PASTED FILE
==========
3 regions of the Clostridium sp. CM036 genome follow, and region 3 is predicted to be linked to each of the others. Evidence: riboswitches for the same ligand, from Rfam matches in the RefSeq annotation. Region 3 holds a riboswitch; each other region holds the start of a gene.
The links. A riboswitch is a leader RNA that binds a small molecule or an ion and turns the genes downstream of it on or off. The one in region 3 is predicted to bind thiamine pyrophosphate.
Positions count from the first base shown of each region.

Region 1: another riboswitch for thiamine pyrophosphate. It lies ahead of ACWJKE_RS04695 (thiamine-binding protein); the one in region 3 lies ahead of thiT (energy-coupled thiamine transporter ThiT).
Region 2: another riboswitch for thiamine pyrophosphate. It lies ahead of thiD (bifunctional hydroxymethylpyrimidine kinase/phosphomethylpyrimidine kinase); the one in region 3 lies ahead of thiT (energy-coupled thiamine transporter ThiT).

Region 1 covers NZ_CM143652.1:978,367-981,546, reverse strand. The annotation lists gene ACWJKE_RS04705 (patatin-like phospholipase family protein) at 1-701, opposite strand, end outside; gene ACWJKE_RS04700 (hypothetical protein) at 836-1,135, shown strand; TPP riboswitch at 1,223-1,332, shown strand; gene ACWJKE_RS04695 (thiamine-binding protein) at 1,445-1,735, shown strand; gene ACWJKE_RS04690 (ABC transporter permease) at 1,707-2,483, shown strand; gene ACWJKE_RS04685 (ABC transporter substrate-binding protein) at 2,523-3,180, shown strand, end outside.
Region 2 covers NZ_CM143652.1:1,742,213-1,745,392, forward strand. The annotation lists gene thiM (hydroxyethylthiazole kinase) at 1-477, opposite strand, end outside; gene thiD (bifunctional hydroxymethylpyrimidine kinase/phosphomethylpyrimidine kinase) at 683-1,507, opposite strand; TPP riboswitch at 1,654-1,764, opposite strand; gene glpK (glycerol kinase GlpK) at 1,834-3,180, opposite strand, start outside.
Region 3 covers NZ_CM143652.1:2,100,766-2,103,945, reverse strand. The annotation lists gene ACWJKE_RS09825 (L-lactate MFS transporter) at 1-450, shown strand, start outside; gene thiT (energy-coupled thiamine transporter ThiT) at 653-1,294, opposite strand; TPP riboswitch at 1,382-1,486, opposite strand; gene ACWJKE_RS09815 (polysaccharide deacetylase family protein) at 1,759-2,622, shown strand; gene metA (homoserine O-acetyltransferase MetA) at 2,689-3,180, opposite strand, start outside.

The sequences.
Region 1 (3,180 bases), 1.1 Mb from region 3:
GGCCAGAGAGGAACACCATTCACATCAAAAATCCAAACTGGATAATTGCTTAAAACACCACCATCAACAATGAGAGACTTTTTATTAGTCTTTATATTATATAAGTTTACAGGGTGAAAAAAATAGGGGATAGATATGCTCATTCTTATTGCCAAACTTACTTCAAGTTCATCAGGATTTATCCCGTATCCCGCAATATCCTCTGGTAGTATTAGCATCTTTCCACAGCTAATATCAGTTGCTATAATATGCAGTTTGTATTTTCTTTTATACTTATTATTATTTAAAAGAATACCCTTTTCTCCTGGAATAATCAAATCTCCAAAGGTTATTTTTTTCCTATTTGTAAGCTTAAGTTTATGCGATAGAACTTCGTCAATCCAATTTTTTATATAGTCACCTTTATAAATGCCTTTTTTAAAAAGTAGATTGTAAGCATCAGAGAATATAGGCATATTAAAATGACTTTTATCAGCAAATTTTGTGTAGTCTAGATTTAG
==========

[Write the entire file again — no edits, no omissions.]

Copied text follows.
3 regions of the Clostridium sp. CM036 genome follow, and region 3 is predicted to be linked to each of the others. Evidence: riboswitches for the same ligand, from Rfam matches in the RefSeq annotation. Region 3 holds a riboswitch; each other region holds the start of a gene.
The links. A riboswitch is a leader RNA that binds a small molecule or an ion and turns the genes downstream of it on or off. The one in region 3 is predicted to bind thiamine pyrophosphate.
Positions count from the first base shown of each region.

Region 1: another riboswitch for thiamine pyrophosphate. It lies ahead of ACWJKE_RS04695 (thiamine-binding protein); the one in region 3 lies ahead of thiT (energy-coupled thiamine transporter ThiT).
Region 2: another riboswitch for thiamine pyrophosphate. It lies ahead of thiD (bifunctional hydroxymethylpyrimidine kinase/phosphomethylpyrimidine kinase); the one in region 3 lies ahead of thiT (energy-coupled thiamine transporter ThiT).

Region 1 covers NZ_CM143652.1:978,367-981,546, reverse strand. The annotation lists gene ACWJKE_RS04705 (patatin-like phospholipase family protein) at 1-701, opposite strand, end outside; gene ACWJKE_RS04700 (hypothetical protein) at 836-1,135, shown strand; TPP riboswitch at 1,223-1,332, shown strand; gene ACWJKE_RS04695 (thiamine-binding protein) at 1,445-1,735, shown strand; gene ACWJKE_RS04690 (ABC transporter permease) at 1,707-2,483, shown strand; gene ACWJKE_RS04685 (ABC transporter substrate-binding protein) at 2,523-3,180, shown strand, end outside.
Region 2 covers NZ_CM143652.1:1,742,213-1,745,392, forward strand. The annotation lists gene thiM (hydroxyethylthiazole kinase) at 1-477, opposite strand, end outside; gene thiD (bifunctional hydroxymethylpyrimidine kinase/phosphomethylpyrimidine kinase) at 683-1,507, opposite strand; TPP riboswitch at 1,654-1,764, opposite strand; gene glpK (glycerol kinase GlpK) at 1,834-3,180, opposite strand, start outside.
Region 3 covers NZ_CM143652.1:2,100,766-2,103,945, reverse strand. The annotation lists gene ACWJKE_RS09825 (L-lactate MFS transporter) at 1-450, shown strand, start outside; gene thiT (energy-coupled thiamine transporter ThiT) at 653-1,294, opposite strand; TPP riboswitch at 1,382-1,486, opposite strand; gene ACWJKE_RS09815 (polysaccharide deacetylase family protein) at 1,759-2,622, shown strand; gene metA (homoserine O-acetyltransferase MetA) at 2,689-3,180, opposite strand, start outside.

The sequences.
Region 1 (3,180 bases), 1.1 Mb from region 3:
GGCCAGAGAGGAACACCATTCACATCAAAAATCCAAACTGGATAATTGCTTAAAACACCACCATCAACAATGAGAGACTTTTTATTAGTCTTTATATTATATAAGTTTACAGGGTGAAAAAAATAGGGGATAGATATGCTCATTCTTATTGCCAAACTTACTTCAAGTTCATCAGGATTTATCCCGTATCCCGCAATATCCTCTGGTAGTATTAGCATCTTTCCACAGCTAATATCAGTTGCTATAATATGCAGTTTGTATTTTCTTTTATACTTATTATTATTTAAAAGAATACCCTTTTCTCCTGGAATAATCAAATCTCCAAAGGTTATTTTTTTCCTATTTGTAAGCTTAAGTTTATGCGATAGAACTTCGTCAATCCAATTTTTTATATAGTCACCTTTATAAATGCCTTTTTTAAAAAGTAGATTGTAAGCATCAGAGAATATAGGCATATTAAAATGACTTTTATCAGCAAATTTTGTGTAGTCTAGATTTAG